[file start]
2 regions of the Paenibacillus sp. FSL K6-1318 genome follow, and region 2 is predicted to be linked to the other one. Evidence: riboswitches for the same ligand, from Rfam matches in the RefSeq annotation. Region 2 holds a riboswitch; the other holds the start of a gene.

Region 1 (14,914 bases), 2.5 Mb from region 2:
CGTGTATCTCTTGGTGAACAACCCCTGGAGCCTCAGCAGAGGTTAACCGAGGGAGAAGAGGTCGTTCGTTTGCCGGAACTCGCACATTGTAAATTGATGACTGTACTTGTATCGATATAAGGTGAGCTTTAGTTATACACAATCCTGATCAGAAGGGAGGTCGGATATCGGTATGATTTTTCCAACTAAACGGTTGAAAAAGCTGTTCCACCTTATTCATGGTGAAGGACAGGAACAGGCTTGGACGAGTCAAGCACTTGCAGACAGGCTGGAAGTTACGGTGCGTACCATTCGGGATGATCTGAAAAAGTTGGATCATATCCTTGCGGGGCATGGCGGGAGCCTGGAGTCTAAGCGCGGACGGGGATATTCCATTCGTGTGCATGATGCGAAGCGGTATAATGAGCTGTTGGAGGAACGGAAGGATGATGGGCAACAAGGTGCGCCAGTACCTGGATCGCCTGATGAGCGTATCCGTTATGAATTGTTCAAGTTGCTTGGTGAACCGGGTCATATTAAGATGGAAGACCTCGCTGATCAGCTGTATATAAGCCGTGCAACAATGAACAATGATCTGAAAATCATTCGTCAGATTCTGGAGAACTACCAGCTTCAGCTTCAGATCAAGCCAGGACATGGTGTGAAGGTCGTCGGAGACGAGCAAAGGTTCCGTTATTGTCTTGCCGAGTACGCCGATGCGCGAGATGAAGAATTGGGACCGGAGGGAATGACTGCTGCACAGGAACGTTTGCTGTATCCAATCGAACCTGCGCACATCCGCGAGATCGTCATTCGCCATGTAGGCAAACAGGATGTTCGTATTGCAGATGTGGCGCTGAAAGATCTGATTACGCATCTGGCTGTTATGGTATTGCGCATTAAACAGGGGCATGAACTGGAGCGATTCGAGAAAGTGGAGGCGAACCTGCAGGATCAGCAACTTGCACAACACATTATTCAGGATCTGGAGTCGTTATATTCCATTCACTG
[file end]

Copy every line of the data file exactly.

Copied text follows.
2 regions of the Paenibacillus sp. FSL K6-1318 genome follow, and region 2 is predicted to be linked to the other one. Evidence: riboswitches for the same ligand, from Rfam matches in the RefSeq annotation. Region 2 holds a riboswitch; the other holds the start of a gene.

Region 1 (14,914 bases), 2.5 Mb from region 2:
CGTGTATCTCTTGGTGAACAACCCCTGGAGCCTCAGCAGAGGTTAACCGAGGGAGAAGAGGTCGTTCGTTTGCCGGAACTCGCACATTGTAAATTGATGACTGTACTTGTATCGATATAAGGTGAGCTTTAGTTATACACAATCCTGATCAGAAGGGAGGTCGGATATCGGTATGATTTTTCCAACTAAACGGTTGAAAAAGCTGTTCCACCTTATTCATGGTGAAGGACAGGAACAGGCTTGGACGAGTCAAGCACTTGCAGACAGGCTGGAAGTTACGGTGCGTACCATTCGGGATGATCTGAAAAAGTTGGATCATATCCTTGCGGGGCATGGCGGGAGCCTGGAGTCTAAGCGCGGACGGGGATATTCCATTCGTGTGCATGATGCGAAGCGGTATAATGAGCTGTTGGAGGAACGGAAGGATGATGGGCAACAAGGTGCGCCAGTACCTGGATCGCCTGATGAGCGTATCCGTTATGAATTGTTCAAGTTGCTTGGTGAACCGGGTCATATTAAGATGGAAGACCTCGCTGATCAGCTGTATATAAGCCGTGCAACAATGAACAATGATCTGAAAATCATTCGTCAGATTCTGGAGAACTACCAGCTTCAGCTTCAGATCAAGCCAGGACATGGTGTGAAGGTCGTCGGAGACGAGCAAAGGTTCCGTTATTGTCTTGCCGAGTACGCCGATGCGCGAGATGAAGAATTGGGACCGGAGGGAATGACTGCTGCACAGGAACGTTTGCTGTATCCAATCGAACCTGCGCACATCCGCGAGATCGTCATTCGCCATGTAGGCAAACAGGATGTTCGTATTGCAGATGTGGCGCTGAAAGATCTGATTACGCATCTGGCTGTTATGGTATTGCGCATTAAACAGGGGCATGAACTGGAGCGATTCGAGAAAGTGGAGGCGAACCTGCAGGATCAGCAACTTGCACAACACATTATTCAGGATCTGGAGTCGTTATATTCCATTCACTG